Combining glasshouse developments with energy or heat generation for wider use could allow growers to overcome otherwise insuperable planning obstacles, consultant to the West Sussex Growers Association John Hall told the conference.
"In West Sussex and elsewhere there is a huge problem getting planning permission for new or extended glasshouses and the infrastructure to go with them. Without that, we can't raise production," he said.
"So we need to make it more attractive to local authorities. If you make them a broader proposal, involving heating and CO2 consumption, you get a completely different reaction."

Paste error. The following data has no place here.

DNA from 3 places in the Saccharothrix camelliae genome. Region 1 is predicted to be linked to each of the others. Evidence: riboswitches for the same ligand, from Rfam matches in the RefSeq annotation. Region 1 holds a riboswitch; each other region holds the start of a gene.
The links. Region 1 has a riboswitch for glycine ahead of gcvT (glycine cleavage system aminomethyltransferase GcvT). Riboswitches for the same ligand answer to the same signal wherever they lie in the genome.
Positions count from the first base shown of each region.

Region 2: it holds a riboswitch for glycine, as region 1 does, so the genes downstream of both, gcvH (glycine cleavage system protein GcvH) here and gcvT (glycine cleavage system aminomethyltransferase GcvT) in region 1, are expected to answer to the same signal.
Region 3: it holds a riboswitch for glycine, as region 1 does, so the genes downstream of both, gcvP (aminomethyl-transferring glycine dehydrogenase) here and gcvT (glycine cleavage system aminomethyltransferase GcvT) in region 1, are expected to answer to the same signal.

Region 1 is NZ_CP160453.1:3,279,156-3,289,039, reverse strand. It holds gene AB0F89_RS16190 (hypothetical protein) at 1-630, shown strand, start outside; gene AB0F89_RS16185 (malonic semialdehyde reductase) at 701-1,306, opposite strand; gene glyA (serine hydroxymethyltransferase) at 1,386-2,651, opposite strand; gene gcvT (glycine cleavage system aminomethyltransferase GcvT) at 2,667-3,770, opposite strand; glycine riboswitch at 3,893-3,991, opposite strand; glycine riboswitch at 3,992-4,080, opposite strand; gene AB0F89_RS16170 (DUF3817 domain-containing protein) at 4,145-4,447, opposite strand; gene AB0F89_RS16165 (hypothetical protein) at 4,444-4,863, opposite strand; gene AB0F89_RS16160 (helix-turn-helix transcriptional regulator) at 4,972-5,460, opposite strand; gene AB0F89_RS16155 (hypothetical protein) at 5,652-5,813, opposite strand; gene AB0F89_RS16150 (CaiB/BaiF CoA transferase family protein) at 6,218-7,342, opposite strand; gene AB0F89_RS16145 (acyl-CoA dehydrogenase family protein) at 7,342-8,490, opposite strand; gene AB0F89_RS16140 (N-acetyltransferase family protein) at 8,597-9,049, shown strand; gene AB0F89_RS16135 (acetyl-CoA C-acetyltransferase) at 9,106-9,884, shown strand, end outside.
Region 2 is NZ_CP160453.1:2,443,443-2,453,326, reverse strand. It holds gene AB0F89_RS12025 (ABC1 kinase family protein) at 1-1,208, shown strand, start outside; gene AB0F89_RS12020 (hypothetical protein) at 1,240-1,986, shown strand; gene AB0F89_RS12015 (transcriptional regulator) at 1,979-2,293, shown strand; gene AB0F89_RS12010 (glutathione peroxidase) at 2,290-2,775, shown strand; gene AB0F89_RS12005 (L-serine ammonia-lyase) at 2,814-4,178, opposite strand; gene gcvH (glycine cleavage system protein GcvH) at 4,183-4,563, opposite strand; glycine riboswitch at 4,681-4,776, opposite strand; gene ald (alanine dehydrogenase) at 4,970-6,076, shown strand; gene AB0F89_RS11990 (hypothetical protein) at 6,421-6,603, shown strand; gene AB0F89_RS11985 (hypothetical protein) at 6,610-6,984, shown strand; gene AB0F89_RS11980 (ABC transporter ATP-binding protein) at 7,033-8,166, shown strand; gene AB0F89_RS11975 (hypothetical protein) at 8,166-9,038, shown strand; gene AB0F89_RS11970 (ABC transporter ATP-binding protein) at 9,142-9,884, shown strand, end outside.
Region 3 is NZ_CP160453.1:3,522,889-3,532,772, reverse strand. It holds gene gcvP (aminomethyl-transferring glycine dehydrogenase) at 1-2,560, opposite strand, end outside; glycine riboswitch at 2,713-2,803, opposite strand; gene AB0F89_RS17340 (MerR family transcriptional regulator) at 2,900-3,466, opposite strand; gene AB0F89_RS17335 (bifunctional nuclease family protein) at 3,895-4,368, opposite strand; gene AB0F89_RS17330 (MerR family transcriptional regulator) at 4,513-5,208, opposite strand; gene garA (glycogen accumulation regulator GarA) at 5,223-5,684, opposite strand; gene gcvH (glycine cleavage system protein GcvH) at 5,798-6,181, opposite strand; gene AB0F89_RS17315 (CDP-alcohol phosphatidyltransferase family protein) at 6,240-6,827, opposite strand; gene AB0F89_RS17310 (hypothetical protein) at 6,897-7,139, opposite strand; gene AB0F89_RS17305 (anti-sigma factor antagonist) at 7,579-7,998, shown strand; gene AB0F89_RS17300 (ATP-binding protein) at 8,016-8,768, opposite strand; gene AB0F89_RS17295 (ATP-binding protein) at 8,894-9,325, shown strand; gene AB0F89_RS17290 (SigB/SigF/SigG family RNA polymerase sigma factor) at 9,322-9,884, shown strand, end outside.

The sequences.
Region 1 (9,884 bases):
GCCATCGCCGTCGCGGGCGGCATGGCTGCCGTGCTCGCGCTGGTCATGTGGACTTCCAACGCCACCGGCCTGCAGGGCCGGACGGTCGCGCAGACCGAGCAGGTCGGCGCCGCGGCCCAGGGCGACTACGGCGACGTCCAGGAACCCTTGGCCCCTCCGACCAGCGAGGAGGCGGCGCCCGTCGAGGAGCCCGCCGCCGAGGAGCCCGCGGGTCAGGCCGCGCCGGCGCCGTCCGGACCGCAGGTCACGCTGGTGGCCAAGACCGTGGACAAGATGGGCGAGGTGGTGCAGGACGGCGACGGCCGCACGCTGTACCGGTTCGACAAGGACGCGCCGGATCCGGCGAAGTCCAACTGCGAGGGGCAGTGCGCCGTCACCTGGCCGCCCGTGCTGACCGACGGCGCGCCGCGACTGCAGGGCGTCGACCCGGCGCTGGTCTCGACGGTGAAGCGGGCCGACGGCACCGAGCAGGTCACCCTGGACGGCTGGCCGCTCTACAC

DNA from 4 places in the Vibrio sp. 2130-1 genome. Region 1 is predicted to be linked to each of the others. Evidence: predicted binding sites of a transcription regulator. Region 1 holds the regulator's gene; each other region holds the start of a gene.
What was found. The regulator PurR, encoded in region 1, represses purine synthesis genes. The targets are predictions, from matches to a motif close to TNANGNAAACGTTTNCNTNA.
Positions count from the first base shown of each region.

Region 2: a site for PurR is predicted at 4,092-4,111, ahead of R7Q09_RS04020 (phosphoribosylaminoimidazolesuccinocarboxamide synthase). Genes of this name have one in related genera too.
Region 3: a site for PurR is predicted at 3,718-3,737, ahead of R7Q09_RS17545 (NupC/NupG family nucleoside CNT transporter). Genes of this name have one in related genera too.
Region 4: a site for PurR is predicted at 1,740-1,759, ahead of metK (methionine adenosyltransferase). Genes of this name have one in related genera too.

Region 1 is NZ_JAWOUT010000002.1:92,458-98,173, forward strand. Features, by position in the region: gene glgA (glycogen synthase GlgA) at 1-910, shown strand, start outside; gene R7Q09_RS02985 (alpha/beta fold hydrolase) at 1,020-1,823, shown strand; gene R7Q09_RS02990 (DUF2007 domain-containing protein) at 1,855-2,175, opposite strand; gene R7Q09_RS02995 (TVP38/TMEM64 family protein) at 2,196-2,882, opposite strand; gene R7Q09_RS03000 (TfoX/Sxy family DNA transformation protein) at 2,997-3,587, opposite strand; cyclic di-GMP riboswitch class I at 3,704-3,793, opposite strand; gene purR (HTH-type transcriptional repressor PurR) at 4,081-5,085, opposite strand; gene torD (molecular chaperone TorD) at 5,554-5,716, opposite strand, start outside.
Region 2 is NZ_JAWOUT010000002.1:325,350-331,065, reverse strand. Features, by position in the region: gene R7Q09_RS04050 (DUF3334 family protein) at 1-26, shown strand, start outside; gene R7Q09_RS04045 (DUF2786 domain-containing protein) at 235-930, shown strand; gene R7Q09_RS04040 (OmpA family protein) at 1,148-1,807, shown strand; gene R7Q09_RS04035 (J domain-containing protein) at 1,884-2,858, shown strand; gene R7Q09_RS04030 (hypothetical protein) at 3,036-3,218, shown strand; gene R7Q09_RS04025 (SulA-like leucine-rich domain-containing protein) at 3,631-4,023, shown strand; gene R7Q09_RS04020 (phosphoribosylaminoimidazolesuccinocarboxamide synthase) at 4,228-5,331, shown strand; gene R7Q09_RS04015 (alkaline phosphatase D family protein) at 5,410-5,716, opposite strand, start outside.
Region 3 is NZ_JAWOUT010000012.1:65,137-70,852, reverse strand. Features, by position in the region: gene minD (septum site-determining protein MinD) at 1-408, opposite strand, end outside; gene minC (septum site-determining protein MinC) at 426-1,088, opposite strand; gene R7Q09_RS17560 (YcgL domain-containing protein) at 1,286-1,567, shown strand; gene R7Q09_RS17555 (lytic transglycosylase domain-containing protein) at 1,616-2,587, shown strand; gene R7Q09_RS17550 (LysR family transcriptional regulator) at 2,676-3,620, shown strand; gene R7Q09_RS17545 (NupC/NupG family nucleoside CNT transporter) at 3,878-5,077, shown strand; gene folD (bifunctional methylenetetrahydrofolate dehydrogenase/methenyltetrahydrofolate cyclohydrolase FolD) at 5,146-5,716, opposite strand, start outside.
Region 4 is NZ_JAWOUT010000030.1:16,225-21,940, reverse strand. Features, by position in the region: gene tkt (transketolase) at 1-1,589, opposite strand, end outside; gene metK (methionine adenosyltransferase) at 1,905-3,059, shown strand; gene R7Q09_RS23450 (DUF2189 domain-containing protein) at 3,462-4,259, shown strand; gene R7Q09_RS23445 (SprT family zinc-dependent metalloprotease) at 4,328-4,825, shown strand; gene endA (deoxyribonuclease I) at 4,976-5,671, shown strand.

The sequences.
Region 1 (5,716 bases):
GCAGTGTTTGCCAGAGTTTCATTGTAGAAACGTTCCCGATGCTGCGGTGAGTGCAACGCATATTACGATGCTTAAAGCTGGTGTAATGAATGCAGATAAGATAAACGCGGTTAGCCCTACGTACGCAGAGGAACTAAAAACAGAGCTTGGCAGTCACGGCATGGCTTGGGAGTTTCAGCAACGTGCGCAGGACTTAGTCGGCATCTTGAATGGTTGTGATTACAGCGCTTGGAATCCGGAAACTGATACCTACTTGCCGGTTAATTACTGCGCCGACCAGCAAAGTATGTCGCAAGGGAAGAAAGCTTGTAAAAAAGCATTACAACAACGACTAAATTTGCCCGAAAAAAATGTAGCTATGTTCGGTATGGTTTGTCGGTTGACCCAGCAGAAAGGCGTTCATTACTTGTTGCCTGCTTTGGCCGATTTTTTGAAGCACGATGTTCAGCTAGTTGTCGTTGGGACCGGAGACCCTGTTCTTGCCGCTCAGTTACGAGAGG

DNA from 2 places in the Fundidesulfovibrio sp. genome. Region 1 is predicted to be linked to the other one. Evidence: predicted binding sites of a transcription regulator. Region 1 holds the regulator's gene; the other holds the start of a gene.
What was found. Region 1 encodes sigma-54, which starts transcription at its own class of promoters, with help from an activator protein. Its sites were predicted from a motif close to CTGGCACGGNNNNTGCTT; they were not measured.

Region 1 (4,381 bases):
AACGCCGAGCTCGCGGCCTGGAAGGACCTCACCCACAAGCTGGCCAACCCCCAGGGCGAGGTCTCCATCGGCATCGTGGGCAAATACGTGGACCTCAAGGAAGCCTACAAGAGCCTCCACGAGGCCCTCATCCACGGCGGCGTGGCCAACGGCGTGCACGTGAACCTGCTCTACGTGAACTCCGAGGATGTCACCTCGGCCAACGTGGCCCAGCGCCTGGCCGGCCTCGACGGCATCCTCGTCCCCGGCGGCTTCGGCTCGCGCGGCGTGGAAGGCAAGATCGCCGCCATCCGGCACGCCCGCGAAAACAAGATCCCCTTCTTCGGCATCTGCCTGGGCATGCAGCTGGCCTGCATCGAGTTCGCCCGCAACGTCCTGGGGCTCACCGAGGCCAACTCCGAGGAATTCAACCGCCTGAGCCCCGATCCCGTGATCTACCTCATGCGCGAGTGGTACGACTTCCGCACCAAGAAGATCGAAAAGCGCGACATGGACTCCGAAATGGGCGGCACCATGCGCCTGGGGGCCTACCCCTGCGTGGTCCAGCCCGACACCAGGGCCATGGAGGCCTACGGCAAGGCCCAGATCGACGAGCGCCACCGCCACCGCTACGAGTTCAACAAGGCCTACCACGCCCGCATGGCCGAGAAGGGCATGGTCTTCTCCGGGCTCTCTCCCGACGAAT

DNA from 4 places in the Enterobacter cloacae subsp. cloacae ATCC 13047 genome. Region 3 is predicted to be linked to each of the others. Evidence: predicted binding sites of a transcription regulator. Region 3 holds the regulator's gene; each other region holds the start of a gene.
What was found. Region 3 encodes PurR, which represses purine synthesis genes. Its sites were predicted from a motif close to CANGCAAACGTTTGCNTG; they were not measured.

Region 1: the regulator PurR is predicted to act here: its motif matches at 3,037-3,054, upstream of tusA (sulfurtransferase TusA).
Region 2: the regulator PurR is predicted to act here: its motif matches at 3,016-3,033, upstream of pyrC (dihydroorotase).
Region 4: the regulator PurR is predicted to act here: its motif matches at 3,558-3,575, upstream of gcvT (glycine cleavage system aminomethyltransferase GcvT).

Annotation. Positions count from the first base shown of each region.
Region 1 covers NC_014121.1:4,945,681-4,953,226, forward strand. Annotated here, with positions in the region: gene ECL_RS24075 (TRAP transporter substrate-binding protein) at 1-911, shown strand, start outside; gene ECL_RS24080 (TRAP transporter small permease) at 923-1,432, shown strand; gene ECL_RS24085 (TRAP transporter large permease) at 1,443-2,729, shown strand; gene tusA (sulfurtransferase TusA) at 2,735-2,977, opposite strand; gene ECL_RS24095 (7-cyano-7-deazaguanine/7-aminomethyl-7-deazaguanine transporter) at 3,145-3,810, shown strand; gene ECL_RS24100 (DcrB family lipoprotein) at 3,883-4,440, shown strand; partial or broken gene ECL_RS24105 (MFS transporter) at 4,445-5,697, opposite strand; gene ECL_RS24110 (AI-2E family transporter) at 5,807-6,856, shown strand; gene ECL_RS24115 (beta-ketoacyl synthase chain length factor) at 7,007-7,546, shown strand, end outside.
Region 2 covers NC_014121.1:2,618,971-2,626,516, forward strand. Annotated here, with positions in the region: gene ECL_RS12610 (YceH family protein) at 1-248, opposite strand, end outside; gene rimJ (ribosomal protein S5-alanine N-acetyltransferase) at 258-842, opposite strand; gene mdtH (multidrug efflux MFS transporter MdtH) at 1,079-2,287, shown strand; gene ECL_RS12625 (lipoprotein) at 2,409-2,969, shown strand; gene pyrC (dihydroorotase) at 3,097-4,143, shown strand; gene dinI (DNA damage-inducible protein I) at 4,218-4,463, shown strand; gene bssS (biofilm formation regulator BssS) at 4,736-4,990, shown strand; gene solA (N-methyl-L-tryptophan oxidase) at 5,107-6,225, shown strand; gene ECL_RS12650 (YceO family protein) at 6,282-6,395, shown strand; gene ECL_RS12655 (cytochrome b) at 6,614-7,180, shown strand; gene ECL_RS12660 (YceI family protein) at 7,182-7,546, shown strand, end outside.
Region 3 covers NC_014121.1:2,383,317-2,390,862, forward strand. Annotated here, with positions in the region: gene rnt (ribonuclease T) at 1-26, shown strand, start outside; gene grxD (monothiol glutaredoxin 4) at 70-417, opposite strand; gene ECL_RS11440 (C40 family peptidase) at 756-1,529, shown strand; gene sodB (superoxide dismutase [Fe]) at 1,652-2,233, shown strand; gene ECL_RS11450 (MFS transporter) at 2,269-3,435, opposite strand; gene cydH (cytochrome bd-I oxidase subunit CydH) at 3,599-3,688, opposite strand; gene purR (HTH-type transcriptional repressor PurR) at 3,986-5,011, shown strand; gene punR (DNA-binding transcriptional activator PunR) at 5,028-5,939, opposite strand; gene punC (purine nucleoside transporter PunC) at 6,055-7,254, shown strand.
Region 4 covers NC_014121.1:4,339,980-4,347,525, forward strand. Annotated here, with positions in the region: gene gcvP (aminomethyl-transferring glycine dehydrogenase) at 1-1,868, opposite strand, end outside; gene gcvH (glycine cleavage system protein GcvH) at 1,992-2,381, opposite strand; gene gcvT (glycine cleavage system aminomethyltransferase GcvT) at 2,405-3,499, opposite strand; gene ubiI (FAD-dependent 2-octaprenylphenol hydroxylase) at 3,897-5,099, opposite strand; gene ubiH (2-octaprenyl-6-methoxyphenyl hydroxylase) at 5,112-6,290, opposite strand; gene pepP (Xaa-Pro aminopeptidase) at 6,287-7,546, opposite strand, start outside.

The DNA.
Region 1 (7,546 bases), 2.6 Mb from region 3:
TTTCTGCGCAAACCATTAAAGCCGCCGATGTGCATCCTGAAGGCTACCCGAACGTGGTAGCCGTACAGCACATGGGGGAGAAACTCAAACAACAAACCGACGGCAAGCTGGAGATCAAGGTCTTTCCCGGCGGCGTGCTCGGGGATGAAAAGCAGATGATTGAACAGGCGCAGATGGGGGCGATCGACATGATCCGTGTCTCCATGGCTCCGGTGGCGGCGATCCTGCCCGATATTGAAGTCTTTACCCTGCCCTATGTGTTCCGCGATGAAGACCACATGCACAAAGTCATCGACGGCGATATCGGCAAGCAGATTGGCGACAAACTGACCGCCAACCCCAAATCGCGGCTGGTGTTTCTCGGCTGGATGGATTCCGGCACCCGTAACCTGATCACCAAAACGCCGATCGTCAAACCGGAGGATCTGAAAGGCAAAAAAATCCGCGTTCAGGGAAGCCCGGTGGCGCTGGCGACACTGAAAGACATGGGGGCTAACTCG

Such "energy hubs"could take the form of conventional combined heat and power units or use anaerobic digestion or biomass as a fuel source, he added. Using geothermal energy for such hubs, as in the Netherlands, "depends on the geology, but it will become an important energy source".
Such crossover developments would offer communities employment and training benefits, boost ancillary industries and help meet environmental aims as well as raising domestic production. Such developments "are growing fast internationally", he added.